The Malleus Maleficarum
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The Malleus Maleficarum

3.42 of 5 stars 3.42  ·  rating details  ·  683 ratings  ·  81 reviews
The Malleus Maleficarum is one of the best-known treatises dealing with the problem of what to do with witches. The only previous translation into English, that by Montague Summers produced in 1928, is full of inaccuracies, is written in a style nowadays almost unreadable, and is unfortunately colored by his personal agenda. This edited translation, with an introductory es...more
Paperback, 320 pages
Published June 15th 2007 by Manchester University Press (first published 1487)
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"Why is your son dressed like a pilgrim?"

"Oh, it's a phase he's going through."

"Why is he piling up all that wood?"

"Oh, it's a...a phase. We're pretty certain it's a phase. You know kids, ha-ha."

"Ha-ha. Why is he tying your youngest, his brother, to a pole? And...a gasoline can? Matches??! Is that a phase, too?"

"No. Witches. You can't suffer them to live."

"I suppose you're right. You can't."

"No. You really can't."

"For a second there..."

"Yeah, I know. But, no. Witch. Well, warlock, to get technic...more
Anastasia Fitzgerald-Beaumont
I’ve cobbled together some thoughts on the Malleus Maleficarum – literally the Hammerer of the Witches - , one of the most infamous texts ever written on the subject of witchcraft. What follows is entirely impressionistic rather than a detailed exposition or a review as such; so please do bear that in mind. Besides, I’m not quite sure that a review of a primary text like this is in any way meaningful.

I’m assuming, though, that most of the people who glance at this article have never actually re...more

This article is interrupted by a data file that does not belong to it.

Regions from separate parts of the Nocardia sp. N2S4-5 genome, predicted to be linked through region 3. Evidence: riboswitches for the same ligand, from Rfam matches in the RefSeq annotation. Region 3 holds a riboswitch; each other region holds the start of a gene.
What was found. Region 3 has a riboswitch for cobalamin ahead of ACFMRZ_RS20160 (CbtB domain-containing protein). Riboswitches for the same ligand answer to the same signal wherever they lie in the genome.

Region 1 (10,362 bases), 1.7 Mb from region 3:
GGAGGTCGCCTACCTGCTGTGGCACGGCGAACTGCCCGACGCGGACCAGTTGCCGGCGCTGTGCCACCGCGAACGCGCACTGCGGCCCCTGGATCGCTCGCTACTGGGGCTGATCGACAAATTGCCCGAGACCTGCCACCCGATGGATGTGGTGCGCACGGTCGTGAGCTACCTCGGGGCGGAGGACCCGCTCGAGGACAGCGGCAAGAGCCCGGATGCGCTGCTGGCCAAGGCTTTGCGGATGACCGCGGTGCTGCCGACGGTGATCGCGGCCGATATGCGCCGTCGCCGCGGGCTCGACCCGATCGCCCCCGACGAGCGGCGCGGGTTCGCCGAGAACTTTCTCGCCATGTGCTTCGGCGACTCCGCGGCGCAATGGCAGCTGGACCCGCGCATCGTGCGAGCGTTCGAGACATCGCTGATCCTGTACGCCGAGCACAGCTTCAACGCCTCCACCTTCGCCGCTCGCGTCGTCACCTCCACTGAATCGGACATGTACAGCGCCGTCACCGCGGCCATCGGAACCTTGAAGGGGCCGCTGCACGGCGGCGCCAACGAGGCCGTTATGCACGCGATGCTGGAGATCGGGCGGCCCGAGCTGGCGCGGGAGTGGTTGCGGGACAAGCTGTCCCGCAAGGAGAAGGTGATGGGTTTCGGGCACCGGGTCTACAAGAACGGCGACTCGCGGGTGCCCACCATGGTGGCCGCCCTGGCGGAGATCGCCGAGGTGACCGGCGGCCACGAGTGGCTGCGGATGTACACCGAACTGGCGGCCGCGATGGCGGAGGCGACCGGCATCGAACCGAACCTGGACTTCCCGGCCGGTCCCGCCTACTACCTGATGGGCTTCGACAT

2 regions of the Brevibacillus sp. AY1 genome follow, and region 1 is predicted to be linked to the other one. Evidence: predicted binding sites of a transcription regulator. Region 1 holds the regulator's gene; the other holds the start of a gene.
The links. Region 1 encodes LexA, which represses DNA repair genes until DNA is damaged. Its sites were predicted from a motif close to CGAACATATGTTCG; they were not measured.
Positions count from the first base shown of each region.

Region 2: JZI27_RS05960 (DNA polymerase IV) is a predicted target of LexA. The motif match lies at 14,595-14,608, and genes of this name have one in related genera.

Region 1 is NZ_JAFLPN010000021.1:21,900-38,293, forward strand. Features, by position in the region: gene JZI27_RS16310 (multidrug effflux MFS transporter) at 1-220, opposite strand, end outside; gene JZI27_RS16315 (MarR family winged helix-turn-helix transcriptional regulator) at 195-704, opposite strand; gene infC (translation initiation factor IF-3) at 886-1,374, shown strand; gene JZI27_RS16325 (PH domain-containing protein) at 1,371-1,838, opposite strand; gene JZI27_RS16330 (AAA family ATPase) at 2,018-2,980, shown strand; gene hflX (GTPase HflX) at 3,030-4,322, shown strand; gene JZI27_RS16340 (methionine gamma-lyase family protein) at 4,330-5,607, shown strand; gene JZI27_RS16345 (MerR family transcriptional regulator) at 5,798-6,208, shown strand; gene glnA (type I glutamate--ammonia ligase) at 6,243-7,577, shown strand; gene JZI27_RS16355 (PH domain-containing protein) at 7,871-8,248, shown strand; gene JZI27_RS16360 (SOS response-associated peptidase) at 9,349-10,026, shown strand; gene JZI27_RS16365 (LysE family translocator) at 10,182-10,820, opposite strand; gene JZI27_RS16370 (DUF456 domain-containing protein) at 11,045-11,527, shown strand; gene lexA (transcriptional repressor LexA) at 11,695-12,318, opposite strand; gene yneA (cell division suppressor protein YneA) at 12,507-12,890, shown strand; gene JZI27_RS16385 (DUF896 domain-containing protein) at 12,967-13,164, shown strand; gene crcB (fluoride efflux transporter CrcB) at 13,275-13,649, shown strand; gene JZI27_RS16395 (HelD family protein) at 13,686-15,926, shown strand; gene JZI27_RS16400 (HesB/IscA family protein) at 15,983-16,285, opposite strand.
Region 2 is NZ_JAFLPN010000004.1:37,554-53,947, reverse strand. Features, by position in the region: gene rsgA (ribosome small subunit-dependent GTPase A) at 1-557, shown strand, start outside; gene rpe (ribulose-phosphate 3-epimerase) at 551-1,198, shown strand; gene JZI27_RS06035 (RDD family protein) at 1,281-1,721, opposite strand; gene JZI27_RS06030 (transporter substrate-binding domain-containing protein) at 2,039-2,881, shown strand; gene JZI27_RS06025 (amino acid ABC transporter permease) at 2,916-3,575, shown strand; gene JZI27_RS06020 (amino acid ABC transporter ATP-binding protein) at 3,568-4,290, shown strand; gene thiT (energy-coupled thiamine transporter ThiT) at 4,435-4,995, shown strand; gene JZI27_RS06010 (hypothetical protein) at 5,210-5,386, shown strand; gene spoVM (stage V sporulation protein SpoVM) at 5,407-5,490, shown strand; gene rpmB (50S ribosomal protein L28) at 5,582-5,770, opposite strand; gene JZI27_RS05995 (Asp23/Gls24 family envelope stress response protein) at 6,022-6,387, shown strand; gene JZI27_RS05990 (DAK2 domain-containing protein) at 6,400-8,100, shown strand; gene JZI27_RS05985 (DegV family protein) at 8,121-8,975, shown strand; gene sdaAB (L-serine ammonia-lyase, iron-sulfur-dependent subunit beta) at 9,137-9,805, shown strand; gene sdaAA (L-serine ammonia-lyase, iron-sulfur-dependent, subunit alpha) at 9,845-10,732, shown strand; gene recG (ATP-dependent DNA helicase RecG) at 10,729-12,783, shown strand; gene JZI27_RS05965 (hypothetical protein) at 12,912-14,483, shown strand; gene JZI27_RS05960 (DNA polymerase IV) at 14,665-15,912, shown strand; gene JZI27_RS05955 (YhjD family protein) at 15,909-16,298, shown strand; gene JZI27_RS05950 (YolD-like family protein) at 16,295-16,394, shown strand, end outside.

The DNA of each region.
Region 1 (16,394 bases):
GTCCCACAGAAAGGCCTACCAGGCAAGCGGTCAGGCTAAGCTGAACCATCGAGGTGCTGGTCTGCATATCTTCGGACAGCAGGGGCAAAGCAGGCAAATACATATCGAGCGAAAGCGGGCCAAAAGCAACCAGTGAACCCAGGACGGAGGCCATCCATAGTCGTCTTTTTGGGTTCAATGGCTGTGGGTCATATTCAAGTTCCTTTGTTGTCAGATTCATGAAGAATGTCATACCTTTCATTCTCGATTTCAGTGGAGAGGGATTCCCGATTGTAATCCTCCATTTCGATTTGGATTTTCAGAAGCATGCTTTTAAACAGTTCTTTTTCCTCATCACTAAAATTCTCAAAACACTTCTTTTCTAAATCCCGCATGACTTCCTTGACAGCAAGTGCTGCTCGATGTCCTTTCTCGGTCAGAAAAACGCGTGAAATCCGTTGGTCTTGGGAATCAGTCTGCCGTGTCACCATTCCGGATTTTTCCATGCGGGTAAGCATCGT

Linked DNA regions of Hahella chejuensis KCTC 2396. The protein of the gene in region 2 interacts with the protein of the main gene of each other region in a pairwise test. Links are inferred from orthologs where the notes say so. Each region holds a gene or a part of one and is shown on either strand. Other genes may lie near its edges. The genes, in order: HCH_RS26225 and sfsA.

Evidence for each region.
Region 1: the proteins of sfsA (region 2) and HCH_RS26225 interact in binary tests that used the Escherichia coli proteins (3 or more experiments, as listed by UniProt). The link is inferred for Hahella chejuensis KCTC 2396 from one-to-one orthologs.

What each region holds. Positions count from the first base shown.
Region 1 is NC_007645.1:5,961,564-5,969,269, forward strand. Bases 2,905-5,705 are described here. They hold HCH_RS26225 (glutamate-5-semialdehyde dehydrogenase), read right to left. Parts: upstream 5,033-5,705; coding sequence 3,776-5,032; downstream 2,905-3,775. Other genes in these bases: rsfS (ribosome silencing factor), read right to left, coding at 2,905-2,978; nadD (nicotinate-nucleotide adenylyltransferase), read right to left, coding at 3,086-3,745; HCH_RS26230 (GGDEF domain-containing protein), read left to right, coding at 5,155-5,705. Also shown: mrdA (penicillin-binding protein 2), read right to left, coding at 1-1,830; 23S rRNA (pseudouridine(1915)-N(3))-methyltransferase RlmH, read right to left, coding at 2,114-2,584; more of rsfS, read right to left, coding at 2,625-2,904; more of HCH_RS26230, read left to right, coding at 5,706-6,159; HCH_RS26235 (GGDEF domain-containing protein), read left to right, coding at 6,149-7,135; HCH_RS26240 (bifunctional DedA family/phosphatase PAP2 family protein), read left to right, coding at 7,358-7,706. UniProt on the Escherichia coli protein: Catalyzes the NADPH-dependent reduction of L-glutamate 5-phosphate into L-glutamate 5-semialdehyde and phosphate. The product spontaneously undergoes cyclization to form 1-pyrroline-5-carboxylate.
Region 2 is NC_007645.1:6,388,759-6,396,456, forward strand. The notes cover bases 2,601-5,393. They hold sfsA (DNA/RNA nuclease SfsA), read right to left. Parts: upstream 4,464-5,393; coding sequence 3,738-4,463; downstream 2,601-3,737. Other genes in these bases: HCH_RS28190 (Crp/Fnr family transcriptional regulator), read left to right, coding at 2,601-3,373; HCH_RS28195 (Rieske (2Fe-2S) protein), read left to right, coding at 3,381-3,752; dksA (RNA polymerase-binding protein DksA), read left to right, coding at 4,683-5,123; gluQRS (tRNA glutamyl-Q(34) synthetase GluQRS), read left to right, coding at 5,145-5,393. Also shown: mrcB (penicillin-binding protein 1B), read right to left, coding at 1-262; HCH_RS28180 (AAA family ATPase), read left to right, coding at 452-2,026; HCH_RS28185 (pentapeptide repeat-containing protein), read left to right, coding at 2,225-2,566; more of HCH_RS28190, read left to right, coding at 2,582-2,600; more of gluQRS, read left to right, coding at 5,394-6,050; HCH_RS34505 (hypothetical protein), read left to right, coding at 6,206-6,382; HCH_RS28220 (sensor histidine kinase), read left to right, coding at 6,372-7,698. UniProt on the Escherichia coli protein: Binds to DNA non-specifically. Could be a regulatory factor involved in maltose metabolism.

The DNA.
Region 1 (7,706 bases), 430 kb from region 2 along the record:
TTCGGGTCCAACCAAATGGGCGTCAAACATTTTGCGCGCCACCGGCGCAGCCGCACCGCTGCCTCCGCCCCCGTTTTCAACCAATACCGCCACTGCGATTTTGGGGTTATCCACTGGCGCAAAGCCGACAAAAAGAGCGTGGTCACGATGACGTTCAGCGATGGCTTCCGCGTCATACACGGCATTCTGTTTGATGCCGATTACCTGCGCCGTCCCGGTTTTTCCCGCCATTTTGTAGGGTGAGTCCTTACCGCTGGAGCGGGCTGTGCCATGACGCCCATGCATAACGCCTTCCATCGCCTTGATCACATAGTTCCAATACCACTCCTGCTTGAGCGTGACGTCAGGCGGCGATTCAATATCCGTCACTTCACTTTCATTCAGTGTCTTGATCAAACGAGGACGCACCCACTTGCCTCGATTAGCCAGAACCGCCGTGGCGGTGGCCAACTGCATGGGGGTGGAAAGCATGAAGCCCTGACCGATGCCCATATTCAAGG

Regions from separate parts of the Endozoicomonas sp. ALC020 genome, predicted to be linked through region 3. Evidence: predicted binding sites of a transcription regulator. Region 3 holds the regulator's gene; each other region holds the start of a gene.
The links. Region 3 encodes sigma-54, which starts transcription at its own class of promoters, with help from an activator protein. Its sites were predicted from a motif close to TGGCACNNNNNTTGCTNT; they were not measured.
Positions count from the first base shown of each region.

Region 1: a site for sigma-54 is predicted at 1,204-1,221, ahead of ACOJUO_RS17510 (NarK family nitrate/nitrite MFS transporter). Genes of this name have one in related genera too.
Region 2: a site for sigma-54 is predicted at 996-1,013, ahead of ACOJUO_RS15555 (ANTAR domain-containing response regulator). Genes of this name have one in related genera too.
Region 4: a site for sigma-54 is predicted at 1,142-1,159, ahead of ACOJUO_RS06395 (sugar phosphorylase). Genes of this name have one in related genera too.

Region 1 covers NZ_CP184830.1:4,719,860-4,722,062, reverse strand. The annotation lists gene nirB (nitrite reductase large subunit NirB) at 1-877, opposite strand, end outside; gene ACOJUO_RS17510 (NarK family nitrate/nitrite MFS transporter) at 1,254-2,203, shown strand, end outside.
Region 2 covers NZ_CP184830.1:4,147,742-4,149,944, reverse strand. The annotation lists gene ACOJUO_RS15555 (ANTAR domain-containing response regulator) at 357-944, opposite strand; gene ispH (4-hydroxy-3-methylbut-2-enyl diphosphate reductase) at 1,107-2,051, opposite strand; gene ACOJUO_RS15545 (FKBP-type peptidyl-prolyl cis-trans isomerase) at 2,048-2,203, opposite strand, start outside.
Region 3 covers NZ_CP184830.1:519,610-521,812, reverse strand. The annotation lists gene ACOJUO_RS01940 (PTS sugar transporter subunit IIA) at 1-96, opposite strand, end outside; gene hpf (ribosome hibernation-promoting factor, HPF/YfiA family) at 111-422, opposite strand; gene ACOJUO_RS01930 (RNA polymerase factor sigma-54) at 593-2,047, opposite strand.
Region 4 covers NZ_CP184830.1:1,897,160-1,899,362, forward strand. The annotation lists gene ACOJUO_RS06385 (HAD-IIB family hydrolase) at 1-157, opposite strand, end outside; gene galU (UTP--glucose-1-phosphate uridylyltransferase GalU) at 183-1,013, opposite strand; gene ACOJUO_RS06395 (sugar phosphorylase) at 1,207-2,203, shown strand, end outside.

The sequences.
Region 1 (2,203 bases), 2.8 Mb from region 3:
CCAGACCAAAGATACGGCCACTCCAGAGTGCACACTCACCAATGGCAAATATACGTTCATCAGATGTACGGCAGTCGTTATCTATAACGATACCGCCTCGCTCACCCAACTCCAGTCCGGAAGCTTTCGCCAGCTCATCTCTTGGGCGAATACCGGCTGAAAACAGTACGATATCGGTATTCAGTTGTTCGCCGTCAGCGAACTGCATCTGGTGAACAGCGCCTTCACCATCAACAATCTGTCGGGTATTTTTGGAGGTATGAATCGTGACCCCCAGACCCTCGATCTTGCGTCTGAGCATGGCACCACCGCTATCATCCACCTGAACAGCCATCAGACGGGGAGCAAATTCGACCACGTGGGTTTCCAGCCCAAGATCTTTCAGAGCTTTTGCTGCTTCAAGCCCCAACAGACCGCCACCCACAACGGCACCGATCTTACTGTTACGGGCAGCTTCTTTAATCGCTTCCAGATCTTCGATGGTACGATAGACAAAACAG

Want to get into the filthy minds of 15th century Puritan men who fear women? read this!
Janne Järvinen
The Malleus is often advertized as a "witch hunter's handbook", but it really isn't. It's not about hunting anything. It's not even really about what to do with witches after they're caught. It's really all about the tedious little details of the trial process.

First of all, the introduction is much crazier than the actual book. The translator was a raving lunatic. The first chapters of the actual text make Kramer seem quite a smart fellow, you know, just a victim of the ignorance of his times.

it's difficult to rate this because it's a primary source. I read the Summers edition, the translation is apparently ok, the translator's notes are simply bonkers and best avoided. as for the text itself: it's both nauseating and dull and you probably shouldn't bother to read it unless you have a specific interest in fifteenth century European ecclesiastical jurisprudence, in which case you should definitely read it.
This is the most evil text ever written, a title I had previously reserved for Mien Kampf. It's entire inception was evil, everything in the book itself was evil and may the authors of it be punished for all eternity
Feb 23, 2008 David rated it 5 of 5 stars  ·  review of another edition
Recommends it for: children under 7.
Oh, come on, sing it with me. (to the tune of Animaniacs.)

We're Kramer
And Sprenger.
We're here to point a finger..........
***Please note I chose note to rate this, as a primary text. It's writings are incredibly valuable in telling the story of tens of thousands of wine , and just in understanding the danger of fear and ignorance. I recommend it to anyone studying or interested in witchcraft trials.

This is a text written to guide in the identification and prosecution of witches in Europe. It's very dark and misogynistic reading. I was fascinated at it's existence, especially that it's one of many.

A "bad reputation...more
Jul 29, 2007 Sandy added it  ·  review of another edition
Recommends it for: everyone, especially women
What is written is unconscionable, but the impact of reading this has lasted for years. How do I rate that? Historically interesting, a human rights travesty that's hard to wrap your head around, and an important tool to overcome ignorance. What the review below fails to mention is that some studies estimate that up to 2 million women were killed during the European witch hunts thanks largely to this book.

"The Notorious Handbook Once Used to Condemn and Punish "Witches", by Heinrich Kramer and J...more